3.5.2. Michigan neural probe
Planar microelectrodes can directly utilize innovations from micro-fabrication technology and lab-on-a-chip delivery devices. For instance, aerosol jet printing technology can be utilized to directly construct a patterned neural interface with anti-inflammatory nanocarriers . 3D probe structures with microfluidic channels can also be fabricated via surface micromachining and deep reactive ion etching (DRIE) . Neural probe designs (Figure 15) can also be bulk-microfabricated to include microchannels along the shanks for microscale and controlled fluid delivery through the blood–brain barrier .
4. Hydrogel improves biocompatibility and mechanical properties
4.1. Improved biocompatibility
Alginate hydrogels have been successfully applied as a coating on the Michigan probes. One study  showed that biodegradable neurotrophin-eluting hydrogels can be applied on the microelectrode arrays to attract neurites to the surface of the electrodes (for improved neuron-electrode proximity). Hydrogels can also be loaded with nanoparticles of anti-inflammatory agent dexamethasone (DEX) for drug delivery . In-vitro drug release kinetics has revealed that 90% of the DEX can be successfully released from entrapped nanoparticles over 2 weeks. In addition, the impedance of the nanoparticle-loaded hydrogel coatings on microfabricated neural probes were equivalent to the unmodified/uncoated probes controls (indicating that the loaded-nanoparticles do not hinder electrical transport). Most importantly, the chronically implanted electrodes loaded with DEX were shown to maintain impedances in-vivo (unlike the control electrodes that showed increases after 2 weeks of implantation). This improvement in chronic neural recordings indicates the DEX-modified neural probes reduced the amount of glial inflammation via local administration of therapeutic agents. Hydrogels can also be used as a scaffold to encapsulate drug-incorporated biodegradable nanofibers for a more sustained and slower release (to reduce the burst effect ).
4.2. Improved mechanical properties
Hydrogels have also been proposed to improve the mechanical properties of the implantable microelectrodes. First, hydrogel coatings can be dehydrated to minimize the initial penetrating profile . Second, the degree of reswelling can be controlled by using different cross-linking molecules to better anchor the position of the probe in the tissue after the implantation . Third, the shear moduli of a hydrogel can be tightly regulated by controlling the cross-linking densities to reduce the stiffness mismatch between the hard silicon-based probes (~100 GPa) and the soft tissue (~10 kPa). Fourth, the uniformity of the hydrogel coating can be controlled by changing the concentration of the solution. Lastly, the hydrogel thickness can be controlled by quickly drying the coated surfaces in air and then overlaying additional layers on top.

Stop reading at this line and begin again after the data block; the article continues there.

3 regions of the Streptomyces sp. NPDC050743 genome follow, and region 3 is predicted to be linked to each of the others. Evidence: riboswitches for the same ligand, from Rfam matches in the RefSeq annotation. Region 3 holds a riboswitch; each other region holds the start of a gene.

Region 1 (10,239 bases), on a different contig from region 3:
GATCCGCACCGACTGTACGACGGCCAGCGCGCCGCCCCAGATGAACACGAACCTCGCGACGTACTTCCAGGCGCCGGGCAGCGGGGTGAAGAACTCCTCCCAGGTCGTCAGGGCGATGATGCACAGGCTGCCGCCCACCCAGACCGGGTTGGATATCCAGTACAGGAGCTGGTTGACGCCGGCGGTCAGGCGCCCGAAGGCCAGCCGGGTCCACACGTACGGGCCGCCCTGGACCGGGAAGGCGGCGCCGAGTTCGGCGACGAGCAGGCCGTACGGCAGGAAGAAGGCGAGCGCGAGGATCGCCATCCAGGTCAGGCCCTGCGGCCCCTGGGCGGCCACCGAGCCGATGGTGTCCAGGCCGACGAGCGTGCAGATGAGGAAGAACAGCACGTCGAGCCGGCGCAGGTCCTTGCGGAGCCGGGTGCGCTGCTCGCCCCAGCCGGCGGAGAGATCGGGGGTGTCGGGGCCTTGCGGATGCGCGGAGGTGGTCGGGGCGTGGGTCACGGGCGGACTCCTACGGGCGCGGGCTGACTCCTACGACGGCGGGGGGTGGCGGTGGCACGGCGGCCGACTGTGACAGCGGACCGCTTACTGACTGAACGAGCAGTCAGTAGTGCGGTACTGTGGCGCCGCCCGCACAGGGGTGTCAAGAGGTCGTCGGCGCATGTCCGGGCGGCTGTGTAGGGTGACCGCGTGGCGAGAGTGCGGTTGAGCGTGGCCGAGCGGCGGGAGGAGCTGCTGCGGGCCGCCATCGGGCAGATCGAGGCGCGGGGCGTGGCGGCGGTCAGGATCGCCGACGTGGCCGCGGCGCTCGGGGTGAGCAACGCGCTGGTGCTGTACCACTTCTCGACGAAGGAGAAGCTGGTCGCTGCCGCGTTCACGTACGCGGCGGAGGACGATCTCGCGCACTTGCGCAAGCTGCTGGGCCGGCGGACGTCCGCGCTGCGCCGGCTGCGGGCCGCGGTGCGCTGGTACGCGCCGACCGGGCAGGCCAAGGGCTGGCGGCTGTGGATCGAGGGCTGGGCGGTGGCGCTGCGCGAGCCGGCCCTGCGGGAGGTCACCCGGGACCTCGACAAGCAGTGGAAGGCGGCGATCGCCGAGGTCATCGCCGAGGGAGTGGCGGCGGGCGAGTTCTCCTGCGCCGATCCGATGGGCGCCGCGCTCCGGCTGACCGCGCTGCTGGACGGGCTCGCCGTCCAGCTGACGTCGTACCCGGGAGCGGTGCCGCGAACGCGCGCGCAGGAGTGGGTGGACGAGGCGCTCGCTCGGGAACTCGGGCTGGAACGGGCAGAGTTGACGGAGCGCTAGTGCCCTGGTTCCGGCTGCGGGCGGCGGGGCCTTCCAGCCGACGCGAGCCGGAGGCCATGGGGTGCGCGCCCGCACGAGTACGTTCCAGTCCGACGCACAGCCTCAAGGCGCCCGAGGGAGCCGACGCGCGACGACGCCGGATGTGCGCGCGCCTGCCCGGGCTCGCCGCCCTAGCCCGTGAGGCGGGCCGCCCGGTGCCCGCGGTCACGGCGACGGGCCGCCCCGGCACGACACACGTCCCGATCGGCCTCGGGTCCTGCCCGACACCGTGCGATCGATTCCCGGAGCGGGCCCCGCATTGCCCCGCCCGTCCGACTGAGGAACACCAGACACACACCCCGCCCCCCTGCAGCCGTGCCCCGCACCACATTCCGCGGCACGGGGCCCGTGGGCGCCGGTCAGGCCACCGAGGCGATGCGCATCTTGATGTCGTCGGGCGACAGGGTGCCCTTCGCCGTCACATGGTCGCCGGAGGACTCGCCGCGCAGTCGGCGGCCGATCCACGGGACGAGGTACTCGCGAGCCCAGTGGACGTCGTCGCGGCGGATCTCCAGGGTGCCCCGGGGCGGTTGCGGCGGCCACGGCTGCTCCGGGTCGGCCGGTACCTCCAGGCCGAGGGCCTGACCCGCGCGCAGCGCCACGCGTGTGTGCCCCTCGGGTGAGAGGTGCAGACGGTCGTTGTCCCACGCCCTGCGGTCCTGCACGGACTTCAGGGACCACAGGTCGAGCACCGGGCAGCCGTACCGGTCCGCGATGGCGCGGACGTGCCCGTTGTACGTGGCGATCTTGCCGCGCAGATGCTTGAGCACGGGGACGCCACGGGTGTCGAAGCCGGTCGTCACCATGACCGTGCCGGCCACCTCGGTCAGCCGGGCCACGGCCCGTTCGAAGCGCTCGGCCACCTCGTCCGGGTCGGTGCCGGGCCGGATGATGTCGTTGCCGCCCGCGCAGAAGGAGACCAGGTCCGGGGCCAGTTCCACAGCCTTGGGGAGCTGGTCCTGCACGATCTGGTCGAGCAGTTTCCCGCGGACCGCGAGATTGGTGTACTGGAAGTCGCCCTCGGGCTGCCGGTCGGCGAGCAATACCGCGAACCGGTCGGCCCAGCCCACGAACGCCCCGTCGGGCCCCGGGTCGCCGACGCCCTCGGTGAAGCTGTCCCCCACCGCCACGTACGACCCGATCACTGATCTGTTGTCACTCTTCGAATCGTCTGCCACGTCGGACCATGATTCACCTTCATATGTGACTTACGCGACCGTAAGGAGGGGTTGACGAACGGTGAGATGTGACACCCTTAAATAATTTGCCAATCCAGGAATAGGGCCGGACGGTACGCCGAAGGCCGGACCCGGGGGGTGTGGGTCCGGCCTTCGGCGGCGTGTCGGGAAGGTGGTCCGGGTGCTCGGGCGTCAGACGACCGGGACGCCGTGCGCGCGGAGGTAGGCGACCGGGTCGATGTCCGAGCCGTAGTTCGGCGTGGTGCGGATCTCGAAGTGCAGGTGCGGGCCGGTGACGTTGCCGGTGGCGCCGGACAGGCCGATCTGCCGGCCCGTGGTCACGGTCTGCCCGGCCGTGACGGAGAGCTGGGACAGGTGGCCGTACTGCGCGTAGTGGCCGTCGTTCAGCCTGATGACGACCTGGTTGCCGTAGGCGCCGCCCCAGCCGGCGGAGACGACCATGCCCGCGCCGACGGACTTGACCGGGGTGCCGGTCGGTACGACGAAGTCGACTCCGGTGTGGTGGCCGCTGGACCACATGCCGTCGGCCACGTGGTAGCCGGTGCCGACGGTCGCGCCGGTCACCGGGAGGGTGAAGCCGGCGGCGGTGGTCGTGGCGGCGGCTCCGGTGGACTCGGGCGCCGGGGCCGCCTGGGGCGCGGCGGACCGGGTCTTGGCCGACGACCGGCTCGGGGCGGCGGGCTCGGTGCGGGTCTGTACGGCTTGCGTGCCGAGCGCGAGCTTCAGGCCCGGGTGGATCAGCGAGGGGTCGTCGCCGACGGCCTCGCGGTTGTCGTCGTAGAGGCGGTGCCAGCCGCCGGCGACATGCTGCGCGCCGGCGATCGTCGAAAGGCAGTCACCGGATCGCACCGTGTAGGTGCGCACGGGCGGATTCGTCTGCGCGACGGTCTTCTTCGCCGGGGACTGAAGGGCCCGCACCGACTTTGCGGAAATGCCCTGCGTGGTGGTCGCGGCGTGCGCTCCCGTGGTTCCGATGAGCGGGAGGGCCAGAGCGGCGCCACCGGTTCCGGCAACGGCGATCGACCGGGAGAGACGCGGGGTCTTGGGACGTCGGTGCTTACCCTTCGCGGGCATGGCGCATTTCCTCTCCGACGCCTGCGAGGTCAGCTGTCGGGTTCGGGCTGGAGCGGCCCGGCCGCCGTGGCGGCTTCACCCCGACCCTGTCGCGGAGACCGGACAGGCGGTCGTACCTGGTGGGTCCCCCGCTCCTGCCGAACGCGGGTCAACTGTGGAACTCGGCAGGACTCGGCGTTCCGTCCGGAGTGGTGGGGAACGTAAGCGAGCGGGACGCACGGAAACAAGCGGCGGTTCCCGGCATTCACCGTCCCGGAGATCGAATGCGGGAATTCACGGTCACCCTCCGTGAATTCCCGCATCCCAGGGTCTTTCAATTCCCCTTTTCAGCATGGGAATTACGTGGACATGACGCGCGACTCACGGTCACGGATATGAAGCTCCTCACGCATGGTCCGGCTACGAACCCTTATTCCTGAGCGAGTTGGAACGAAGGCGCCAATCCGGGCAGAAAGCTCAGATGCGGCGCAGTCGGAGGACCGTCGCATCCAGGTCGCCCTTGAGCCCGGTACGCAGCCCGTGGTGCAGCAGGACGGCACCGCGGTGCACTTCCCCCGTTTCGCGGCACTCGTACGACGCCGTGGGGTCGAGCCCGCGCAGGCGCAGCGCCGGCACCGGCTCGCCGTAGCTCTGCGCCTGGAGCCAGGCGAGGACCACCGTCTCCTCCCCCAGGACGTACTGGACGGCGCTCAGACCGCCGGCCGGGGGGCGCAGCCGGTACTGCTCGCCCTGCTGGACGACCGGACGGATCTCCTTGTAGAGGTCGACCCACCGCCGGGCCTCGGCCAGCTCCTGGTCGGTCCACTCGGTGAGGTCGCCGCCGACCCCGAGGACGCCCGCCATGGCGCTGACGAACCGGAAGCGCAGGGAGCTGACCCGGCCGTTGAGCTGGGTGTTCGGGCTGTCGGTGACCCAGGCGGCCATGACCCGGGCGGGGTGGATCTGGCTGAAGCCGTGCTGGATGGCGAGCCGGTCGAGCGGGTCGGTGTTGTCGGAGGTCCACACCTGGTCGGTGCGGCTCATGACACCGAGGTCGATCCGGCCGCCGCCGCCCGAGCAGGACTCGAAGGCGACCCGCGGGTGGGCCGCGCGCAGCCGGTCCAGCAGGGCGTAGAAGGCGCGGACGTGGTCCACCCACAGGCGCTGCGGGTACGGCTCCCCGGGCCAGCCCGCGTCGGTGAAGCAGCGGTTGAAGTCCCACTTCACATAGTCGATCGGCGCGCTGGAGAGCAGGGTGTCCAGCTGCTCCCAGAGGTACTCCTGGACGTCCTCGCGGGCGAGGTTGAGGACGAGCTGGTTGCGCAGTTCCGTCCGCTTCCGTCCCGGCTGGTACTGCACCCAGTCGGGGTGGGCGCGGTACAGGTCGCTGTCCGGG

Despite the many advantages of hydrogels, the spatial distribution of neurons (as it relates to recording quality) has been a barrier to the practical implementation of hydrogel coatings on microelectrodes. For instance, neural recordings in the auditory cortex showed a significant loss in functionality (as determined by the number of clearly detectable units and the average signal-to-noise ratios ). In fact, in-vivo experiments showed that only 30% of the electrode sites (with 80 μm thick hydrogel coatings) could record detectable signals from surrounding neurons and that the average signal-to-noise ratio dramatically decreased (even for 5 μm thick coatings). The loss in neural recording quality is hypothesized to be caused by the reswelling properties of the dehydrated hydrogel coatings (which can affect the spatial distribution of the target neurons around the implanted electrode). In other words, the low signal detection is hypothesized to be caused by the post-implantation water absorption which pushes the target neurons away from the electrode surfaces as they rehydrate (and beyond the